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Aus: Govt continues step back on regions

Australia’s immigration minister David Coleman has become the latest minister to distance international students from a potential regional migration push, after comments from prime minister Scott Morrison hinted at the possibility.

Coleman's speech is being interpreted as a victory by Australian education stakeholders. Photo: Tyler DustonColeman's speech is being interpreted as a victory by Australian education stakeholders. Photo: Tyler Duston

Honeywood asked partners to keep an open mind on Morrison's government

During a speech at the Migration Institute of Australia’s national conference in Sydney, Coleman spoke on the significant contribution migrants have had to nation building, adding potential changes to policy in the lead up to next year’s election “will have a sharp focus on the economic benefit”.

“The mere floating of a prime minister’s idea can cause media perceptions about any country”

In a move interpreted by stakeholders as evidence the government will not include students in the policy direction, Coleman focused briefly on the industry’s export revenue before reflecting on the “neutral fiscal impact” of migrants outside student and skilled categories.

“International students in Australia generate substantial economic benefits through tuition fees, accommodation and living expenses and expenditure on goods and services,” he said.

“Visits by family and friends of international students also contribute to our tourism, hospitality and retail sectors, both in metropolitan and regional Australia. In 2017, over 230,000 international visitors came to Australia to visit an international student, spending $994m,” he said.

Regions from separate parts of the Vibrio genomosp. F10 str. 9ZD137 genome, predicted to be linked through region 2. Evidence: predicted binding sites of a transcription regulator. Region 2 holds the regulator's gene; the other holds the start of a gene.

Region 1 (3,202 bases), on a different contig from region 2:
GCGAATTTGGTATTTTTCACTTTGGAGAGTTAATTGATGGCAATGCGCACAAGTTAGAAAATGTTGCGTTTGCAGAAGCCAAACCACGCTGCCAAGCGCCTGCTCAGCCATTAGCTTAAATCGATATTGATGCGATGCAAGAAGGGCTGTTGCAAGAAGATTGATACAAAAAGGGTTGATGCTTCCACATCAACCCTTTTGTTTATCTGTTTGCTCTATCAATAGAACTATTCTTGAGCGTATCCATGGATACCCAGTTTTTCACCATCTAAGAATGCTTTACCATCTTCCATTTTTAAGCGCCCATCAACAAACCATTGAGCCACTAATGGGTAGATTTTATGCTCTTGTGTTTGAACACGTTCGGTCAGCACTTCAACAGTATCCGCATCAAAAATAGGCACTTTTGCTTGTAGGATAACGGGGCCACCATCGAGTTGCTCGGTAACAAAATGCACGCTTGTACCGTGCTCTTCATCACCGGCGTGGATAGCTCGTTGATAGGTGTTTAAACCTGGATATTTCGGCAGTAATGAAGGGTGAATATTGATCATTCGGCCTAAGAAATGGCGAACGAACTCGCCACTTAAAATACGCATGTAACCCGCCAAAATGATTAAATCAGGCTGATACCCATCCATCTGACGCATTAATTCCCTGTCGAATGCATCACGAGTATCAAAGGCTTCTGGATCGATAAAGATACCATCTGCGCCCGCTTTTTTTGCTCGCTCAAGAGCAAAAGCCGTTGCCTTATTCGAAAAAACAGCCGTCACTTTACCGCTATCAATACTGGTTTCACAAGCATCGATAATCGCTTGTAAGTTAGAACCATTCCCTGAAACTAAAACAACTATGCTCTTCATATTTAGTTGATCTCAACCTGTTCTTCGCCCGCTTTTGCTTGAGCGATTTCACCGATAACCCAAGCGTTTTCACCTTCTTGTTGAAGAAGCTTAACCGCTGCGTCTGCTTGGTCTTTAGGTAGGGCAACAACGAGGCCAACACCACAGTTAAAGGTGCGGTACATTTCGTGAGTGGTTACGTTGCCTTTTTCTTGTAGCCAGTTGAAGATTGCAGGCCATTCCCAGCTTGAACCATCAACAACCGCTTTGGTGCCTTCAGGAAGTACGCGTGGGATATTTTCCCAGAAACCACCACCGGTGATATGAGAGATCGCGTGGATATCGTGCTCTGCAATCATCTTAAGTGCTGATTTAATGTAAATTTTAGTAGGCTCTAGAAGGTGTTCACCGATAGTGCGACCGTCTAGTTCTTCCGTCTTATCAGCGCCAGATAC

Politically, it’s been an intriguing year for Australian international education, with the industry making headlines as politicians consider its sustainability and the availability of work rights, and concerns persist over tensions with China.

Coleman’s comments join those made by education minister Tehan, who told AIEC delegates he “[wanted] regional Australia to be a greater part of the international education story”.

IEAA chief executive Phil Honeywood said his organisation was delighted there were no changes marked for study visa conditions before the upcoming election.

“Clearly, there’s been a common sense prevail within the government after the recent thought bubble from the prime minister,” he told The PIE News.

As the Australian government continues to allay fears Morrison’s September rhetoric may affect students, however, external media coverage has picked up on the potential for caps and Honeywood asked partners to keep an open mind.

“The mere floating of a prime minister’s idea can cause media perceptions about any country, however, until such time as these policy ideas turn into action, we’re keeping an open mind on where he stands,” he said.

“A positive speech from the immigration minister… is more important than any other minister perhaps entering the prime minister’s thought bubbles.”

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